By Brad Dokken
Three Republican members of Minnesota’s congressional delegation have written a letter to President Joe Biden, asking his administration to prioritize a bilateral plan to reopen the U.S.-Canada border, which has been closed to nonessential travel since last March because of the COVID-19 pandemic.
Reps. Michelle Fischbach, Pete Stauber and Tom Emmer sent the letter Monday, Feb. 22, in advance of Tuesday’s meeting between Biden and Canadian Prime Minister Justin Trudeau.
“We write to express our serious concerns over the continued closure of America’s northern border. As you may know, Minnesotans along our Canadian border rely heavily on tourism and cross-border travel to support their businesses. They have been hit especially hard by the pandemic-related travel restrictions, devastating local economies,” the letter reads.
The letter makes specific reference to the Northwest Angle, that small chunk of land at the tip of Minnesota surrounded on three sides by Canada and accessible from the U.S. only by crossing Lake of the Woods. An ice road that crosses 22 miles of Lake of the Woods and 8 miles of land along the Minnesota-Manitoba border has restored vehicle access for the winter, to the benefit of Northwest Angle businesses, but the community again will be isolated as the ice melts, the letter states.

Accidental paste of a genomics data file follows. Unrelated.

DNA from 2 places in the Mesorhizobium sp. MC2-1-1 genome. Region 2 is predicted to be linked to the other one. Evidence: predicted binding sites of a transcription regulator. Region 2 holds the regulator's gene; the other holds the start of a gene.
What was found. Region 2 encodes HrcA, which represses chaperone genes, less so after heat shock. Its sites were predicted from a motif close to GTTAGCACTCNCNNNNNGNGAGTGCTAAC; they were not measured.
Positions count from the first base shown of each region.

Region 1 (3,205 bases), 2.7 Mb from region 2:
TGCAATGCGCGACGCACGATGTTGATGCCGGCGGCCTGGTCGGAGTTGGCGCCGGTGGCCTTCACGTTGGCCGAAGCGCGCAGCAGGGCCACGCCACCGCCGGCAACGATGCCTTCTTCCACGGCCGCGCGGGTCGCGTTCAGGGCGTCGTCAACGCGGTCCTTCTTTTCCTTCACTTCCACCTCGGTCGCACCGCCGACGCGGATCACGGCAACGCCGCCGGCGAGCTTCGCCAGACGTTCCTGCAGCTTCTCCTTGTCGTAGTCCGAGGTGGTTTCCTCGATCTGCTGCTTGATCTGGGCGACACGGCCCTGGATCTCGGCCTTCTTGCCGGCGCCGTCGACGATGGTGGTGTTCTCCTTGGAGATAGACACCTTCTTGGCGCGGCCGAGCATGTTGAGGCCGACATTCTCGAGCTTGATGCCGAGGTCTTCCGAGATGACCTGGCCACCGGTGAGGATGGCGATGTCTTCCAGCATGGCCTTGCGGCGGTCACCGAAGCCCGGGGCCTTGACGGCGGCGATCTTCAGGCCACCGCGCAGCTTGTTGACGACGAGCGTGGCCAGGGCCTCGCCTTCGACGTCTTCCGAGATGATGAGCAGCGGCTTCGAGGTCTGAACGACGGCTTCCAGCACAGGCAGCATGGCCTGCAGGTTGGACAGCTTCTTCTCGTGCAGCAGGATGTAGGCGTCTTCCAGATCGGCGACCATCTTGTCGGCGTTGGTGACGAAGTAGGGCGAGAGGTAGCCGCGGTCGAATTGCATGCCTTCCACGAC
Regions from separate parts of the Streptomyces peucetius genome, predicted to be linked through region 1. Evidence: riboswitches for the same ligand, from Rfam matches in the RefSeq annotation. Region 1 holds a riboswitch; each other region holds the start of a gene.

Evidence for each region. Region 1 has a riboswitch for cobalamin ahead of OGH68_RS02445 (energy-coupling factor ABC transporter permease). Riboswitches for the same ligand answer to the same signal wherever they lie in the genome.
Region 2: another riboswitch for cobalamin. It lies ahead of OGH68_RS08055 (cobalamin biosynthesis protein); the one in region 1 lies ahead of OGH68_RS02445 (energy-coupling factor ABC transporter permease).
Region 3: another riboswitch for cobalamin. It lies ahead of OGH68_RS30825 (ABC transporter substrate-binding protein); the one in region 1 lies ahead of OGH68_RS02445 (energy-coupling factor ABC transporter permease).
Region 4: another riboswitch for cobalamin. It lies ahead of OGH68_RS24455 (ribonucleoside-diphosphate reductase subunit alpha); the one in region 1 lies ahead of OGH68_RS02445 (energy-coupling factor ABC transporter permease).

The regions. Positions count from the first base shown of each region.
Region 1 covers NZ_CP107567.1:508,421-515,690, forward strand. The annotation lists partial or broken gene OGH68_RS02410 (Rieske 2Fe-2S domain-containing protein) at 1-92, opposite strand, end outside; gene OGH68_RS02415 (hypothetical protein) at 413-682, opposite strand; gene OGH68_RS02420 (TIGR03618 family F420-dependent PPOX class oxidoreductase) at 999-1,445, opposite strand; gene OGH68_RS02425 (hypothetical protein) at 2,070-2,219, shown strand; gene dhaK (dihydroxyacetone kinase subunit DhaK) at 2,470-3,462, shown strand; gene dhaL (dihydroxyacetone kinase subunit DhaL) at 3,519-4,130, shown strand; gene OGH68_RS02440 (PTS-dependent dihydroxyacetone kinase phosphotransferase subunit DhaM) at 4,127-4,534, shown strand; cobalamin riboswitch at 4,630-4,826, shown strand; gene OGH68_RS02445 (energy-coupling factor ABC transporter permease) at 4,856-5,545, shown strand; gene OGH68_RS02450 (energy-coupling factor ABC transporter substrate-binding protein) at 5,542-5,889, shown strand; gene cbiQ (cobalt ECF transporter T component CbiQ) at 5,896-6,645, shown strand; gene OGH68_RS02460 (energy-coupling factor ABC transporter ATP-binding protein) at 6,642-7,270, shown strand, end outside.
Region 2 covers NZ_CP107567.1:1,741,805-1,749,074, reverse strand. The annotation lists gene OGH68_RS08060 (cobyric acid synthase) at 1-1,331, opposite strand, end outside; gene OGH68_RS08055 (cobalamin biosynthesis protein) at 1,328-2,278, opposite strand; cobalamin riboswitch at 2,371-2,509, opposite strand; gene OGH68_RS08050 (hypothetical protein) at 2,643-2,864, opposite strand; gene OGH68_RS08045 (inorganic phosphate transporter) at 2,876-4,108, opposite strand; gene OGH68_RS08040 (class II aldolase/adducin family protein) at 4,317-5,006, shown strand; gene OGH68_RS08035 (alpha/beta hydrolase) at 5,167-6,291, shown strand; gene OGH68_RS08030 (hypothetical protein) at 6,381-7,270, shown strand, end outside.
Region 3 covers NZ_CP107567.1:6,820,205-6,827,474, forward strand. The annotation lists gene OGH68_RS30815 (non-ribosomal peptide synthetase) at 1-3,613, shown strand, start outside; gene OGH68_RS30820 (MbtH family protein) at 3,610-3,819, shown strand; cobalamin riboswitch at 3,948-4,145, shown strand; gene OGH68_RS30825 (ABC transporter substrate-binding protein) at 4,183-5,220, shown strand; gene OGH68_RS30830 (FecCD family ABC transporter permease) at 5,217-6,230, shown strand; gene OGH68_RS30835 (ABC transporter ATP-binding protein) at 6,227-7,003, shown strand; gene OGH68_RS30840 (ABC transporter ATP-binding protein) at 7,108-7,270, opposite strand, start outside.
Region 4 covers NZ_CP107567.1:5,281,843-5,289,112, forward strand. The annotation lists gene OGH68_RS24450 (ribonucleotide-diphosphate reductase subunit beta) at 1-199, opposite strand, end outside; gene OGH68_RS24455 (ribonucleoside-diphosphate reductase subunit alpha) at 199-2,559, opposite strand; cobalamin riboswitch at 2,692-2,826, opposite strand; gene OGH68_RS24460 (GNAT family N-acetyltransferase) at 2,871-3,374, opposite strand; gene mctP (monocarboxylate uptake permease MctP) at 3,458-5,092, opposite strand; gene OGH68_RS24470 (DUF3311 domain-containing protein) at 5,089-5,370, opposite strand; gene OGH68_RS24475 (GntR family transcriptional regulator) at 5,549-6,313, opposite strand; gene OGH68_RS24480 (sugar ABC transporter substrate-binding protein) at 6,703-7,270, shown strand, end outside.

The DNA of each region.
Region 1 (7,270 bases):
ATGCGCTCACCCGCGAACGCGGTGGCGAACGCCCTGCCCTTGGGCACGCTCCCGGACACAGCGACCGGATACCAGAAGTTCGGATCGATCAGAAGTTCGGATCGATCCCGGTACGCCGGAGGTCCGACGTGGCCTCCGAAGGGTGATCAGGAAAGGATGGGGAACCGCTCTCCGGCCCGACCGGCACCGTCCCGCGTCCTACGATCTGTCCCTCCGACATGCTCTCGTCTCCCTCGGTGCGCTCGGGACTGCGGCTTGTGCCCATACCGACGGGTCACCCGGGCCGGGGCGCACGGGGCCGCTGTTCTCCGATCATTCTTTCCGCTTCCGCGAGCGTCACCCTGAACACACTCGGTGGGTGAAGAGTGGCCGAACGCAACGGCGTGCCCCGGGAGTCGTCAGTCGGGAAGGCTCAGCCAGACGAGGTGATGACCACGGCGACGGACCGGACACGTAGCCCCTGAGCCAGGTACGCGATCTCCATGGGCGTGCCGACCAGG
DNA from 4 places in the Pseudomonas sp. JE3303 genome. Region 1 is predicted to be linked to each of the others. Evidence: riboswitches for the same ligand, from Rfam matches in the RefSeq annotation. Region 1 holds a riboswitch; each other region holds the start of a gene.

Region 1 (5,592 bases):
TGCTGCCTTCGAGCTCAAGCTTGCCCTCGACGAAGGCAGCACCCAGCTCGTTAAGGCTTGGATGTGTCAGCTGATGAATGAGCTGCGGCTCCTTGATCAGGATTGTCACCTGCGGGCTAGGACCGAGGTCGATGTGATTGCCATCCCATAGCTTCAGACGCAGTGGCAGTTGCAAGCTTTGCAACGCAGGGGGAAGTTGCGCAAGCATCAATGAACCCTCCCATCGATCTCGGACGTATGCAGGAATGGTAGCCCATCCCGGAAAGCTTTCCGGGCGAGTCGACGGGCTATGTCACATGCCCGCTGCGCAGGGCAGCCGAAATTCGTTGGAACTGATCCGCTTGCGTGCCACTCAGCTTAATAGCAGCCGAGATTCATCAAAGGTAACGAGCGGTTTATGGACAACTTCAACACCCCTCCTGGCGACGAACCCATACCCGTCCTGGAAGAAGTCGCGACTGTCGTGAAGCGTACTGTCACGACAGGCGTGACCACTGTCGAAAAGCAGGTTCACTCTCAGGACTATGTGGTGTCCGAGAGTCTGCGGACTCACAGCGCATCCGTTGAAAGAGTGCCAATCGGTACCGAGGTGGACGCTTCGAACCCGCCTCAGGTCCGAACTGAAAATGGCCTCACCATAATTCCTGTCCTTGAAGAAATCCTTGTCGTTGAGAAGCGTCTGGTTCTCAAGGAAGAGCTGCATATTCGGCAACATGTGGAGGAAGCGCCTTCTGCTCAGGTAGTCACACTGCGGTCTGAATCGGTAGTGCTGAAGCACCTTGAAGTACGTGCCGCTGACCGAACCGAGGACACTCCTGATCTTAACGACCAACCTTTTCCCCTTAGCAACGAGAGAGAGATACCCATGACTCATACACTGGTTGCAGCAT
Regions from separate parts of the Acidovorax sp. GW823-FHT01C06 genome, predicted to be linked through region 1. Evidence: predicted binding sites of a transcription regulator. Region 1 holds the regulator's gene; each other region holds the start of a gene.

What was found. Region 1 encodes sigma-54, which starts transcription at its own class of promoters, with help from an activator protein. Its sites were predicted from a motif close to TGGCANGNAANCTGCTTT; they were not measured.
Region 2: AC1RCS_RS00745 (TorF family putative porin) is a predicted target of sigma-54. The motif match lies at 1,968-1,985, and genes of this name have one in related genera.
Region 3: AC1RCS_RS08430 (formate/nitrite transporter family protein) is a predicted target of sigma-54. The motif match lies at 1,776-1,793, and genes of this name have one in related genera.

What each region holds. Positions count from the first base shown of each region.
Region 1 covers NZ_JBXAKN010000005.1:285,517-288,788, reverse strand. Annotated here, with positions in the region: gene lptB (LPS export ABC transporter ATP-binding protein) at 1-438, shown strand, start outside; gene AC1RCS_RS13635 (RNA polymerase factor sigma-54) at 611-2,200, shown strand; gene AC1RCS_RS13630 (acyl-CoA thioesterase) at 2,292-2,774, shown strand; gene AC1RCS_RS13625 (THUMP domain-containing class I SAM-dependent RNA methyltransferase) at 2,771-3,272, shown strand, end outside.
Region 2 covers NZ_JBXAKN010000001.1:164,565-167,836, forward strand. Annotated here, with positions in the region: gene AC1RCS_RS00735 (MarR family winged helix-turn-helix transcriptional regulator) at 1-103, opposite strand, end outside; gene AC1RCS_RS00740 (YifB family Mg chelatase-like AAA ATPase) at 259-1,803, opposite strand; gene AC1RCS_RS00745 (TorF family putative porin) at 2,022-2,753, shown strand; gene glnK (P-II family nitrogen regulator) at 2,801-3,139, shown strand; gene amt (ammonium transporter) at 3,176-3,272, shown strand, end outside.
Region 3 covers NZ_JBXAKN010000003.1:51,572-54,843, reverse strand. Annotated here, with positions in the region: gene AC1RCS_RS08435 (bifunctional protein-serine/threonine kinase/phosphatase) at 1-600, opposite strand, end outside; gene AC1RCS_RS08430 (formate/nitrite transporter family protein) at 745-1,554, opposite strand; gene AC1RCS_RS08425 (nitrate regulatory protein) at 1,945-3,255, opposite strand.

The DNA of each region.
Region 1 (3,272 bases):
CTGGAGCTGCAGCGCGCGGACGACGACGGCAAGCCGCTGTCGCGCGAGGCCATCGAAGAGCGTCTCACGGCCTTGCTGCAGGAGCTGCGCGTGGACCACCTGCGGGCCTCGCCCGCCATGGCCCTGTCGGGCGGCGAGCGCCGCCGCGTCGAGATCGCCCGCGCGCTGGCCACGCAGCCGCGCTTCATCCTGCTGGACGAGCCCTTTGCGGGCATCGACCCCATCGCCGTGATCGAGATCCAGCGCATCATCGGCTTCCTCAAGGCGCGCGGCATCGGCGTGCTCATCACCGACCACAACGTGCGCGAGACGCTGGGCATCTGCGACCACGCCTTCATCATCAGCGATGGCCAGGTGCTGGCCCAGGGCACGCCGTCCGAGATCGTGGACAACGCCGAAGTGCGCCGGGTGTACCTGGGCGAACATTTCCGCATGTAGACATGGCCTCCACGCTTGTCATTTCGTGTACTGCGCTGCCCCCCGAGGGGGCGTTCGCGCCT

“With widespread COVID-19 treatment options and vaccine deployment well underway, we believe it is time to safely reopen the route to the Angle, a 40-mile road through a remote and low-populated area, to provide a lifeline to its struggling businesses,” the letter states. “There are many potential solutions, namely a trade corridor that would allow all economic activity to resume on the Angle safely and with accountability. As we approach a full year with a closed northern border, it is critical to this remote community that a solution is found before access points are once again closed off for tourists.”
The letter comes on the heels of an announcement Friday, Feb. 19, from Canadian Public Safety Minister Bill Blair that the border will remain closed to nonessential travel until at least March 21, exactly a year after the closure went into effect. The border closure has been extended on a month-by-month basis ever since, much to the detriment of businesses at the Angle and Canadian resorts and other businesses that rely on U.S.-based tourism.